David Cameron has faced heavy criticism for saying a “swarm” of migrants was trying to come to Britain, as authorities in France struggle to stop them crossing the Channel.
“You have got a swarm of people coming across the Mediterranean, seeking a better life, wanting to come to Britain because Britain has got jobs, it’s got a growing economy, it’s an incredible place to live,” Cameron told ITV television during a visit to Vietnam.
Around 3,000 people from countries including Syria and Eritrea are camping out in the northern French port of Calais and trying to cross into Britain illegally by clambering on board lorries and trains.
The controversy has dominated British media this week as holidaymakers and truck drivers have been blocked on the British side due to delays caused by the migrants’ actions.
Acting leader of the Labour party Harriet Harman said Cameron should “remember he is talking about people, not insects”.
The Refugee Council, a leading charity which works with asylum seekers, said it was “awful, dehumanising language from a world leader”.
And Nigel Farage, leader of the UK Independence Party (UKIP), which wants stricter controls on immigration, said he would not use similar words.
“The prime minister is this morning trying to sound tough. Whether he actually means it or not is quite a separate question,” Farage told BBC radio.
Cameron is facing calls from tabloid newspapers to deploy the British army to resolve the situation, but insists the correct solution is to cooperate with French authorities.
“We need to protect our borders by working hand in glove with our neighbours the French and that is exactly what we are doing,” he told ITV.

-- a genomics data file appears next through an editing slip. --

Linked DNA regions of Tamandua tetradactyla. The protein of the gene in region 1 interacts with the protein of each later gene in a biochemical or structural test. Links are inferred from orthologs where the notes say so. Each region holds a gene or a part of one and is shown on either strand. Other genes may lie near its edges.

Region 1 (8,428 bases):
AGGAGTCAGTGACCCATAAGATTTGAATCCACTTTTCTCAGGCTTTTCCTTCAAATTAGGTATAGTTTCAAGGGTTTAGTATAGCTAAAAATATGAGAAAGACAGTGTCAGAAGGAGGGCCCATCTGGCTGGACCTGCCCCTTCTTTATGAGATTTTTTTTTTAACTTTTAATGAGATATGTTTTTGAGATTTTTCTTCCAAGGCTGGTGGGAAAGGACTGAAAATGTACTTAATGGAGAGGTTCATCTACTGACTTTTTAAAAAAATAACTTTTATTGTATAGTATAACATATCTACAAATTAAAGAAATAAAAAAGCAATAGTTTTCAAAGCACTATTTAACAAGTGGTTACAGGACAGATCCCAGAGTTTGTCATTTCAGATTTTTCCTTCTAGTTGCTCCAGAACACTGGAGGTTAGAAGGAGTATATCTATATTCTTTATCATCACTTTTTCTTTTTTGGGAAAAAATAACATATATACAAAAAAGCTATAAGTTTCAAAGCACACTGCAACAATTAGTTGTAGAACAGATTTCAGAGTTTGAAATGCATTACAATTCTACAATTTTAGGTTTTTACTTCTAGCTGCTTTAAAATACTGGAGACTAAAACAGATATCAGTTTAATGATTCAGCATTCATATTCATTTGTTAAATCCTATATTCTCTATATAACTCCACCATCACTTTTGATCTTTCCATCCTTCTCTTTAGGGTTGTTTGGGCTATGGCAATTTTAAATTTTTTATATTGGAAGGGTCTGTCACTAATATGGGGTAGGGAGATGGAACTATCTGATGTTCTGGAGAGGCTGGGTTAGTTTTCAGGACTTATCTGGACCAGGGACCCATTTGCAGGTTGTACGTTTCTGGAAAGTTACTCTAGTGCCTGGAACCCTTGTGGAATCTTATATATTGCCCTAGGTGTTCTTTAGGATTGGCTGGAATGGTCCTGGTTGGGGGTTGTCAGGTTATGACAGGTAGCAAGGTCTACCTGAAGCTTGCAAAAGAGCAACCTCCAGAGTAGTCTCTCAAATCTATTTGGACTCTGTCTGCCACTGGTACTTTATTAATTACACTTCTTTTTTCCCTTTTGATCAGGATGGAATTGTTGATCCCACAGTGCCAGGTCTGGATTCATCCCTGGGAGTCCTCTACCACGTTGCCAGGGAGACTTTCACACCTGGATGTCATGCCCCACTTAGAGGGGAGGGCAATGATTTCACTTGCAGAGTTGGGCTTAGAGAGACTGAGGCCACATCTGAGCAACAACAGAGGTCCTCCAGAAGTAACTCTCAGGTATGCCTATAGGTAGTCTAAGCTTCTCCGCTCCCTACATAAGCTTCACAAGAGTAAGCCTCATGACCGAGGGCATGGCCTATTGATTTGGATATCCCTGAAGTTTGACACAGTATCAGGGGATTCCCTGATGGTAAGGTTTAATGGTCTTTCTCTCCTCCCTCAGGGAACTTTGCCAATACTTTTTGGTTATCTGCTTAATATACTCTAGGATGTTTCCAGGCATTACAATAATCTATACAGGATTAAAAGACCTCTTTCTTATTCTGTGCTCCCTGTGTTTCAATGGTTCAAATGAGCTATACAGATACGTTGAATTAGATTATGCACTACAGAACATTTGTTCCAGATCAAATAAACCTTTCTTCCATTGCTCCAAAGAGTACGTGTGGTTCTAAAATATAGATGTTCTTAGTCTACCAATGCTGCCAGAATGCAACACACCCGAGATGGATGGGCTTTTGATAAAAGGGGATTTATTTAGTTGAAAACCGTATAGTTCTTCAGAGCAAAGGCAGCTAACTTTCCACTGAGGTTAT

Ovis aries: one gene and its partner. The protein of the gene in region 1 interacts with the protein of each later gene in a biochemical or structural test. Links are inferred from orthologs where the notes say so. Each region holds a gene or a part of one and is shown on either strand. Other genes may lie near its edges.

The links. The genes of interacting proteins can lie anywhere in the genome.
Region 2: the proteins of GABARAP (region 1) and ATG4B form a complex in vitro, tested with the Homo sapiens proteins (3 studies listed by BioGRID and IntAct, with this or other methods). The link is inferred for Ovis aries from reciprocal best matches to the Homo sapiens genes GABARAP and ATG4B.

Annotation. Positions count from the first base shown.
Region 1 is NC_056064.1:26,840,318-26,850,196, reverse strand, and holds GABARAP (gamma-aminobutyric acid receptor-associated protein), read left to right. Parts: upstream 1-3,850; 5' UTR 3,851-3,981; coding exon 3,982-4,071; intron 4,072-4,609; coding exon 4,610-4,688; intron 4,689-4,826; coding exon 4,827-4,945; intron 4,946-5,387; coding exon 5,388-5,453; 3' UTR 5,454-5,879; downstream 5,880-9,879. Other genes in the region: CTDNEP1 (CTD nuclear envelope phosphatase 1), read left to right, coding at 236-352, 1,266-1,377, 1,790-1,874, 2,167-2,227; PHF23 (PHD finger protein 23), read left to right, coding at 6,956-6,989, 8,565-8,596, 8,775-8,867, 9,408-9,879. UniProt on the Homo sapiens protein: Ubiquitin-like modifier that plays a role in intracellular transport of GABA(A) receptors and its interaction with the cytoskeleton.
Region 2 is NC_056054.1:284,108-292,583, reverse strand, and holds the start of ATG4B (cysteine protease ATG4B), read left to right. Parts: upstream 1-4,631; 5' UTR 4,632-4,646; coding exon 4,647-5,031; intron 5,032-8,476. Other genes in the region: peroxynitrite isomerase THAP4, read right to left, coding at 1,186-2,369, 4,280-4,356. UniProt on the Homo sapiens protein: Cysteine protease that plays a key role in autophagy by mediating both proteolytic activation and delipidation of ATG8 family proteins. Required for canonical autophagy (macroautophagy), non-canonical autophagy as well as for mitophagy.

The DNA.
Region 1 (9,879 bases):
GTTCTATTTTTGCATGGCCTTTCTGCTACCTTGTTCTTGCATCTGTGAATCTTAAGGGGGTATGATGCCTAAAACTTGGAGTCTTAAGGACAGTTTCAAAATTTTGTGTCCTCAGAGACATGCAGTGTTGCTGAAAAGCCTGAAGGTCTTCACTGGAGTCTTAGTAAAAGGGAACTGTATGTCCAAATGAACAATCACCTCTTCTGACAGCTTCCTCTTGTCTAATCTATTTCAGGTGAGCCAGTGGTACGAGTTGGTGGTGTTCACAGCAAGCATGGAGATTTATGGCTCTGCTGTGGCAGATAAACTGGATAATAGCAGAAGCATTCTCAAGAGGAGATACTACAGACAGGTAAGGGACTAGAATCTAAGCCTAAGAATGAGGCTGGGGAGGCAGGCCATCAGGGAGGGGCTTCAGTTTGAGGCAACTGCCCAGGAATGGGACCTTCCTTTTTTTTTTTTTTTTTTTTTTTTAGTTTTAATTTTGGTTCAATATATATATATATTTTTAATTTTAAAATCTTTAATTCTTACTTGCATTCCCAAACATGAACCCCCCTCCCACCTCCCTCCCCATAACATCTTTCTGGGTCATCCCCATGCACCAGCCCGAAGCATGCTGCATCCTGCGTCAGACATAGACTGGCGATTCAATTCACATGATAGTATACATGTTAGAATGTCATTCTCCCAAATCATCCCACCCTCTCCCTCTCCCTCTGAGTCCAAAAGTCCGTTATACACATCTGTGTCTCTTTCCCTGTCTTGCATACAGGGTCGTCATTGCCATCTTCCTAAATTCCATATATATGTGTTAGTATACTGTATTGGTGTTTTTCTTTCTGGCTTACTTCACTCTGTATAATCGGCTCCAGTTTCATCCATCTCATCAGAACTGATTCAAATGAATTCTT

Cameron promised “more fencing, more resources, more sniffer dog teams” to aid French police after holding a meeting of his government’s COBRA emergency committee on Friday on the crisis, which he warned could last all summer.
Critics dismissed the measures as inadequate, with the chief executive of the Road Haulage Association Richard Burnett describing fences and dogs as “just sticking plasters”.
London has also pledged £7 million to improve fencing around the Eurotunnel rail terminal at Coquelles, northern France.
Britain’s Ministry of Defence is considering freeing up some of its land to become temporary lorry parks to help reduce long queues on the motorway in Kent due to delays.
Keith VazMP, head of parliament’s home affairs committee, called for a meeting between Cameron and French President Francois Hollande, but said that the problem had to be dealt with at a European Union level.
“I think the focus is all wrong here. Once people make it to Calais, it’s almost too late. The problem lies fundamentally with the failure of the EU to deal with the migrants crisis in Italy and Greece,” he said.